1. Facebook takes visual messaging to a new level
We all know that the way people communicate and message each other is no longer limited to a traditional text message. Visual messaging is increasingly becoming our new universal language – sharing photos of our experiences brings our conversations to life whether it be sharing holiday snaps, an incredible meal you just ate or your first day on the beach, images are far more expressive and powerful.
Facebook knows this, and therefore have updated Facebook Messenger to allow users to send and receive photos in 4K resolution (up to 4,096 x 4,096 pixels per image), the highest possible quality a smartphone can support. The good news is, this won’t affect loading times and you can send imagery just as easy as before.
Take a look at the difference in quality below.
2. Snapchat adds new ad options
With the aim of increasing their revenue potential, Snapchat has added a range of new ad options and tools. The most recent update is a significant change to their self-serve ads platform. The first is ‘Promoted Stories’, which is essentially exactly what the name suggests. The new sponsored stories will appear on the Stories screen for Snapchat users with a ‘Sponsored’ note above the preview pane.
The second is AR, which will allow users to place 3D products into real life scenes. The new ad format will allow users to re-size images, change colours and pin them to a spot. The aim is that users will get the ability to see what a particular item looks like in different situations, and brands have the advantage of having their products shared through Snaps.
These new additions demonstrate that Snapchat recognises the need to roll out new products and tools to show brands and advertisers that as a platform, it has potential to generate significant revenue from its users.
3. Users can now ask to join Instagram live-streams
Instagram now allows viewers to request to join a live stream. How does it work? When viewing a live video, a new request button will allow you to ask to join a live stream, if the host accepts the invitation, the screen will split with the bottom half containing a display that tells the new guest to get ready to go live with a short countdown before joining the live stream – guests can leave the stream at any time they choose.
For the host, for all requests to join their live stream a new smile icon at the bottom right of the screen will pop up, with a red notification icon showing the number of requests. At the same time, the host can also invite any viewer that is tuned into the stream to join in on the broadcast instead of waiting for requests to come through.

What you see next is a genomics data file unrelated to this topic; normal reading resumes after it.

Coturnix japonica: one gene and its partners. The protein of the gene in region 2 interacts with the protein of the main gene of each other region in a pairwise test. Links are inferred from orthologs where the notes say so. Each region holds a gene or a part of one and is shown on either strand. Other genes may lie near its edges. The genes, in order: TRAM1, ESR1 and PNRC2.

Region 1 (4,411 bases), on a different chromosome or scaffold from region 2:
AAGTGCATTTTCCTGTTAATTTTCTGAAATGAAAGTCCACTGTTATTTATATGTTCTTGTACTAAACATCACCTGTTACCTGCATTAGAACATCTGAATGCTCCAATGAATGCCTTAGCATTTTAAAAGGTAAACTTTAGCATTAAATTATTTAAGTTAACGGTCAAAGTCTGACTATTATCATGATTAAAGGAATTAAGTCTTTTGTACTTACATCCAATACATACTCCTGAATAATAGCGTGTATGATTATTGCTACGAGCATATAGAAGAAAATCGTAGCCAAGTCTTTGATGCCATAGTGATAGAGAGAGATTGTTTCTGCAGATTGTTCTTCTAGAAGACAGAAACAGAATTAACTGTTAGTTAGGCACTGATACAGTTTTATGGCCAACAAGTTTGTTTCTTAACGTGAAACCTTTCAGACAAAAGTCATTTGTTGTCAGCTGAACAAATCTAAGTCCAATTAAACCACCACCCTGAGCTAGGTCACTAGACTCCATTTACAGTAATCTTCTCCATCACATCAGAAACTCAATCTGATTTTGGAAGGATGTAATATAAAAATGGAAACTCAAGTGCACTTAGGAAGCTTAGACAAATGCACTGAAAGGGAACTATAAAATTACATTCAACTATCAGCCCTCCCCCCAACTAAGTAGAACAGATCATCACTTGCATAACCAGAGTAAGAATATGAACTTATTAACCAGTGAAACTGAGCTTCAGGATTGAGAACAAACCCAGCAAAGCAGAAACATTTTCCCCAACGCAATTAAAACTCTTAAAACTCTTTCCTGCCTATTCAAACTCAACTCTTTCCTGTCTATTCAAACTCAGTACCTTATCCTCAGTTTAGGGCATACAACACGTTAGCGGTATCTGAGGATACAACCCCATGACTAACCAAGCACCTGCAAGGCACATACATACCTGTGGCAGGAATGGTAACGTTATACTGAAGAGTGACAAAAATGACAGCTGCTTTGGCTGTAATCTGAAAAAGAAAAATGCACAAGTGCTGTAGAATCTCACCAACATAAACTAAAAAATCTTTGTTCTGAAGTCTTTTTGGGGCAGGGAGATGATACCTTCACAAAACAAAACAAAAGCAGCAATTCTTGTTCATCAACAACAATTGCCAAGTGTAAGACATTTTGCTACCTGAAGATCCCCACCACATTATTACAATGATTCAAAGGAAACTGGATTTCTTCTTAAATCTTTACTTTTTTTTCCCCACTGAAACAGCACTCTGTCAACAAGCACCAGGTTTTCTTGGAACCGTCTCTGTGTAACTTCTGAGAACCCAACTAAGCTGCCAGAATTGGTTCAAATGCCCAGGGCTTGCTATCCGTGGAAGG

This is yet another example of Instagram expanding their live video offering, further enabling their users to connect in real-time.
Source: Digital Trends
4. Facebook adds new PayPal invoicing and payment options to Messenger
Facebook is continuing to add more features to encourage the use of their Marketplace feature through another partnership with PayPal, following their recent announcement of PayPal as a ‘peer-to-peer’ payment option in Messenger.
The new integration aims to build on providing a simple payment option to further streamline the process. With the aim of following the direction of Asian chat apps like WeChat into ecommerce, streamlining their payment processes is a key area for Messenger. The new PayPal chat extension will enable a seller to create and send their invoice without leaving the conversation.
Simplified payments could be a game changer for Messenger, and Facebook in general. This change could transform how business is done on Facebook, especially in terms of changing the perception of Messenger from a simple messaging app to a tool through which people can conduct a send and receive payments.
Source: Social Media Today
5. Facebook debuts web-based VR experiences within Facebook news feed
After a month of Facebook announcing they were testing web-based VR within news feeds, Facebook has now debuted examples of brands that have developed VR apps through the Facebook site and mobile apps, such as Sony and the British Museum. Facebook is calling these VR-enabled posts as ‘360 experiences’.
These experiences are similar to viewing a 360-degree video on Facebook, on mobile, but now people can tap the screen to move their phones to pan around it. On desktop, people need to drag and pan to change their view. The difference between a 360-degree video is that people can tap on or click on objects within their experience.
In regard to advertisers, this is an additional offering from Facebook allowing brands to create VR experiences to further engage and interact with their audience through a unique experience.
Source: Marketing Land